As I said at the start I love your brand, I really do. It’s just a shame such a simple thing could bring it crashing to it’s knees and begging for sustenance.
Tags: Brussels, City University, Come together, EU, EU Tube
The great French statesman Charles de Gaulle once said: “It is Europe, it is the whole of Europe, that will decide the fate of the world.” Though de Gaulle is gone, the sentiment lives on, housed in the shining edifices of the European Commission.
Earlier this month I went to Brussels with 14 of my fellow Journalism students from City University. There, we were initiated into the secrets of the Eurocrats and the mantle of responsiblity was laid upon our quivering shoulders.
Despite the unquestionable importance of the EU, we were told, the British public has a skewed perspective on the affairs of Brussels because of the agendas of the media moguls. And it is up to us to fix it.
As Albert Maes, a previous EU ambassador to Jerusalem and lecturer in economics at the University of Namur in Belgium, put it: “The easy solution for the tabloids is always sarcasm.”
Out of a press core of over 1,200 journalists from all over Europe, many British news outlets don’t even have their own correspondents in Brussels. Those that do will often be charged with covering Europe as a whole.
One of the spokespeople we met, who did not wish to be named, said that many of the journalists she dealt with from the UK tabloids were not only rude but massively ignorant about anything to do with the EU.
This is because, to put it bluntly, the EU is boring as hell. No amount of free coffee and walks around stunning white buildings could hide the fact that the domain of the Eurocrats is unbelievably tedious.
Even the most talented British journalists have serious problems sparking interest in the latest regulations on, say, water pollution, even if it does mean that Blackpool beach will be littered with slightly less crap than usual.
Mark Mardell, the BBC’s Europe editor, said: “The job of journalists is to inform and entertain. The EU comes down heavily on the inform side.”
Believe it or not, I am generally pro-Europe. Yet after being told repeatedly how important it was for us, as future journalists, to raise awareness of the EU, I cannot help but feel a certain smug amusement at the revelation in today’s Sunday Times that the EU’s latest online project has received as little attention from its continental audience as it has on British shores.
Launched 18 months ago by the commission’s communications bureau, EU Tube – Europe’s take on the video-sharing website YouTube – has attracted dismal viewing figures. Some videos, such as the Controlling the Use of Chemicals in Europe and the Better Rights for Temporary Workers, have had only a few dozen hits.
Still, there is one success story in the EU archive. The “Let’s come together” video, made to promote the Brussels film subsidy, has reportedly had more than 7m views. The video (above) features clips of couples having sex, watched by a gaping cinema audience.
It seems the Eurocrats have learnt something Rupert Murdoch could have told them years ago: sex sells, no matter where you are.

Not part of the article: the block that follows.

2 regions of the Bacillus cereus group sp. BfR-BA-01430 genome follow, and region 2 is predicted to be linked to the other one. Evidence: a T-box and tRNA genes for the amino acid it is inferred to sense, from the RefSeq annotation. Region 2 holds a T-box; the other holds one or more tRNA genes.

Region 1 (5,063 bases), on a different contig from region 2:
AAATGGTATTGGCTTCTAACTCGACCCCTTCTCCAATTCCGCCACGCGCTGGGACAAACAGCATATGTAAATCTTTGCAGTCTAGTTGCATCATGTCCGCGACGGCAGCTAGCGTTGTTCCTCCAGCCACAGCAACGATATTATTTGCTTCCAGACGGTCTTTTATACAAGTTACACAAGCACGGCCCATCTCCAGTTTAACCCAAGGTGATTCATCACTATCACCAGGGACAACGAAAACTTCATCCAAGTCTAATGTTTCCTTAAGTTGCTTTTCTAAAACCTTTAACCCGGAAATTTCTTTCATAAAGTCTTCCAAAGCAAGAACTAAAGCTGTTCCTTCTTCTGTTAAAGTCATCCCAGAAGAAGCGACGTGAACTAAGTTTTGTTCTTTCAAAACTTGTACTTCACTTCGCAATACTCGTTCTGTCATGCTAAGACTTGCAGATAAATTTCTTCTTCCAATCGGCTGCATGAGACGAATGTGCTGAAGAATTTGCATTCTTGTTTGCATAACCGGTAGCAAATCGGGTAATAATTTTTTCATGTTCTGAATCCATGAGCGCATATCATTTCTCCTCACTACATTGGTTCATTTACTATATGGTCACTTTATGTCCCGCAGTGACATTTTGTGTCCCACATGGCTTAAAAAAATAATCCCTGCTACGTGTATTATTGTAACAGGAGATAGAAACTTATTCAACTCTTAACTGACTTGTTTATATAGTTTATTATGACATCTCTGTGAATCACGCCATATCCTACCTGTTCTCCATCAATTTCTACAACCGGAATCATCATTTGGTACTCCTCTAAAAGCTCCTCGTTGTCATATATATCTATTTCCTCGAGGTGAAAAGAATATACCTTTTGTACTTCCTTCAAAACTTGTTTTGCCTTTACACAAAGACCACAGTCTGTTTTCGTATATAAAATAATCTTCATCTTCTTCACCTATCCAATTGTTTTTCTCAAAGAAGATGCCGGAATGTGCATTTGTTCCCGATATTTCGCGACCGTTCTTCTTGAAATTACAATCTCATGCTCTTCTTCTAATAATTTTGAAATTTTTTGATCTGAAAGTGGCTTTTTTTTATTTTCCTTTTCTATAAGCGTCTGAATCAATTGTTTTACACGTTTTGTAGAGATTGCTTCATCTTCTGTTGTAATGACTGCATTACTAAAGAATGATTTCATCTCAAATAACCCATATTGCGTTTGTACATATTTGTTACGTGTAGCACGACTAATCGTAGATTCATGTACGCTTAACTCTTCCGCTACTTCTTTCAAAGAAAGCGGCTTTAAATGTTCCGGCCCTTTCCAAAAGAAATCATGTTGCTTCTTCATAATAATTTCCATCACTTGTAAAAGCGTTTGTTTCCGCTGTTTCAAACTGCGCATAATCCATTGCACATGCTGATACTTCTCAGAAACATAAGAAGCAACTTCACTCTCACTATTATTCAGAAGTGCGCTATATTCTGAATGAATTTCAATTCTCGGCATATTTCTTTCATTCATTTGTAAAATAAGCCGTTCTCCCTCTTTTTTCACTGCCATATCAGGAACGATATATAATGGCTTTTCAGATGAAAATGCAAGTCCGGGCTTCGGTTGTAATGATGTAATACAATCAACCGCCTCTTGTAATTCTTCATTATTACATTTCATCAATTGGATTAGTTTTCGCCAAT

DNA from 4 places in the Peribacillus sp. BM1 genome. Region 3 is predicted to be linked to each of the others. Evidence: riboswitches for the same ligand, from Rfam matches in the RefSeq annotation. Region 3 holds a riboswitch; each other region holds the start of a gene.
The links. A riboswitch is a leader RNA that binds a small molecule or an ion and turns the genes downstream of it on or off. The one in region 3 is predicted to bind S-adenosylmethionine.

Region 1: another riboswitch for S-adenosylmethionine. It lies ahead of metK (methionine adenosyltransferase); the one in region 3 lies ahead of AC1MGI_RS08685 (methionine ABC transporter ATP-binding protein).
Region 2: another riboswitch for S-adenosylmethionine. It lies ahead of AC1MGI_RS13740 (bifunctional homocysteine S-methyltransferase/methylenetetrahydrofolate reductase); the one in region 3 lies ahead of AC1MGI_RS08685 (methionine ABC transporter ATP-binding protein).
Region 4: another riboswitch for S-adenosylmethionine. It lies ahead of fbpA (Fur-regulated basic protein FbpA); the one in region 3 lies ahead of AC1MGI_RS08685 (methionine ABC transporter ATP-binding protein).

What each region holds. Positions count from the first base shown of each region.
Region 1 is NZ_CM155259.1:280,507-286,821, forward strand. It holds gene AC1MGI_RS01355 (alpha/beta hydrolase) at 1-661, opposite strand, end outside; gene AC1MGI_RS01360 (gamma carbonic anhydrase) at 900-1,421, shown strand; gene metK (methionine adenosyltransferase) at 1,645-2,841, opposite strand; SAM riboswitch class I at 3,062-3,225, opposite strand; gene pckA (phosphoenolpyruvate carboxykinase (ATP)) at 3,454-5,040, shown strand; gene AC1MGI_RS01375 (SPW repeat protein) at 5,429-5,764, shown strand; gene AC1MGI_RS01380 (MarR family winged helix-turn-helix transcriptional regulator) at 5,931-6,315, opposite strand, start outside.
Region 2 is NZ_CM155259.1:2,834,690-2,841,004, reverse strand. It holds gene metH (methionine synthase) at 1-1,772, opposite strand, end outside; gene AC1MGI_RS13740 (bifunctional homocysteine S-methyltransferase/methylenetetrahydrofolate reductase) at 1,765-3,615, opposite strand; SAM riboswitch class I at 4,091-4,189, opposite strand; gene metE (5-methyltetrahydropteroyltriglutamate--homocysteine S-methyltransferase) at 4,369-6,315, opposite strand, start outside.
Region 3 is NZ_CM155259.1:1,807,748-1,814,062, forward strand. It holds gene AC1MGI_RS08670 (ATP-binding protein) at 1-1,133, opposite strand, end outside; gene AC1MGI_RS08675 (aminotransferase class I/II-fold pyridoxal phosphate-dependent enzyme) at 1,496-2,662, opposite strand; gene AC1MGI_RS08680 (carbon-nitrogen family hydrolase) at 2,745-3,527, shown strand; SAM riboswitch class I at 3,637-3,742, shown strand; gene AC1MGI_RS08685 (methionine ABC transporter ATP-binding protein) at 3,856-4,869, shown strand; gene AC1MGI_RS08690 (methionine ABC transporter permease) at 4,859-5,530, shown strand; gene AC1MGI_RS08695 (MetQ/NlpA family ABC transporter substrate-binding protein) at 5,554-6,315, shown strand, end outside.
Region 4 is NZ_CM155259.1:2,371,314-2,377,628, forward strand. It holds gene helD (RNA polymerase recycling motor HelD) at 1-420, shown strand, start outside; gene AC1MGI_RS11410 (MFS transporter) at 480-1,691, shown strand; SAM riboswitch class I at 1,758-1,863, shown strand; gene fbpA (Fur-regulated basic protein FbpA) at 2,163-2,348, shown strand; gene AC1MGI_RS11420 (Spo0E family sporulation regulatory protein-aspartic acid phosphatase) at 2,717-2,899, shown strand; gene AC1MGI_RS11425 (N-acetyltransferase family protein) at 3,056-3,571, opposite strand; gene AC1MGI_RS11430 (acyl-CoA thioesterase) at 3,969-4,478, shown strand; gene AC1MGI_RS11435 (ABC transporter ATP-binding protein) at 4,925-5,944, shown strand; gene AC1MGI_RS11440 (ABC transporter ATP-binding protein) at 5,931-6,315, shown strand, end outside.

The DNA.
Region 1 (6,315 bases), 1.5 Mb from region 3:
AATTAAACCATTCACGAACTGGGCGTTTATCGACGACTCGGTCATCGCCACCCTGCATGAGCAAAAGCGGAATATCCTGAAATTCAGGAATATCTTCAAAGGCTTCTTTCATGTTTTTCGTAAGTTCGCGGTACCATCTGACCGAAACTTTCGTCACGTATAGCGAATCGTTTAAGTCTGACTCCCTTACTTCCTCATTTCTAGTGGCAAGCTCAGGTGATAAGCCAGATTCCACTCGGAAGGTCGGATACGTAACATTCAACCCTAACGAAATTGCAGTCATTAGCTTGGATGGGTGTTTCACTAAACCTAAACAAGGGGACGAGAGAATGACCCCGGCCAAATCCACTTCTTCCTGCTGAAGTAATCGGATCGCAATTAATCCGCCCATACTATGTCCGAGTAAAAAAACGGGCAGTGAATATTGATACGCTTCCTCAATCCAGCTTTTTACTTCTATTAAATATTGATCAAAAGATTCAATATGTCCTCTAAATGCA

Tags: Dah, Guardian, Mayfair, squat
Anyone looking for a way to weather the credit crunch should take a leaf out of the book of the Da! collective – a troop of raggle-taggle anarchists and artists who have taken over a £6m town-house in Mayfair, all in the name of art.
The group have staked their claim to the empty property, hanging a black anarchists’ flag from the first-floor balcony. Inside, many of the 30 bedrooms have been transformed into slap-dash art installations, including, according to the Guardian:
“One room is full of tree branches while another hosts a pink baby bath above which dangle test tubes filled with capers.”
The things people do in the name of art…
Tags: art, BBC, Daily Mail, humour, Jonathan Ross, Russell Brand, Sarah Maple
Russell Brand and Johnathan Ross have caused a storm of controversy rarely seen by the desensitised eyes of the MTV generation.
While blame is still being bandied around like a hot potato, Brand has apologsied (in his own special way) on his Radio 2 show, saying “sometimes you mustn’t swear on someone’s answerphone and that is why I would like to apologise personally”. Although excusing himself by saying “it was quite funny”.
To many this apology-of-sorts may sound like too little too late. Ross’s quip that Brand had “fucked” Sachs’ granddaughter, Georgina Baillie, and that Sachs might hang himself as a result of the message was not exactly easy listening. But the fact is that before the Daily Mail launched a campaign to have them fired, only two complaints had been made about the show, neither of them related to the messages.
Brand is no stranger to disapproval, after receiving death threats for calling George Bush a “retarded cowboy” when hosting this year’s MTV Awards in the US. But in a country that spawned one half of Gilbert & George and which deems Tracey Emin’s condom-littered bed “art”, it seems bizarre that an adolescent prank should provoke such a conservative blacklash.
While the UK airwaves are held to account by industry standards and moral censure from the prudishness of middle England, offence is the virtual currency of the UK art world. British Muslim artist Sarah Maple, currently exhibiting at the SaLon Gallery, Notting Hill, London, is a case in point.
Winner of the 4 Sensations prize, awarded to the “most imaginative and talented artists graduating in the U.K” by Channel 4 and the Saatchi Gallery, Maple has become the darling of the art world by depicting Muslim women holding pigs, sucking bananas suggestively and a photo of herself wearing a t-shirt that says: “I heart Jihad“.
Maple said: “I’m questioning the way some Muslims interpret the faith…It’s a quite serious thing, and then I make light of it, and I think a lot of people find that unsettling. But then they grow to like it.”
While Maple’s work has been met with criticism from the British Muslim community, it has seen nothing approaching the condemnation surrounding Brand and Ross. Has free speech in the UK been so disabled by self-censure that we’ve lost the last bastion of Britishness: our sense of humour?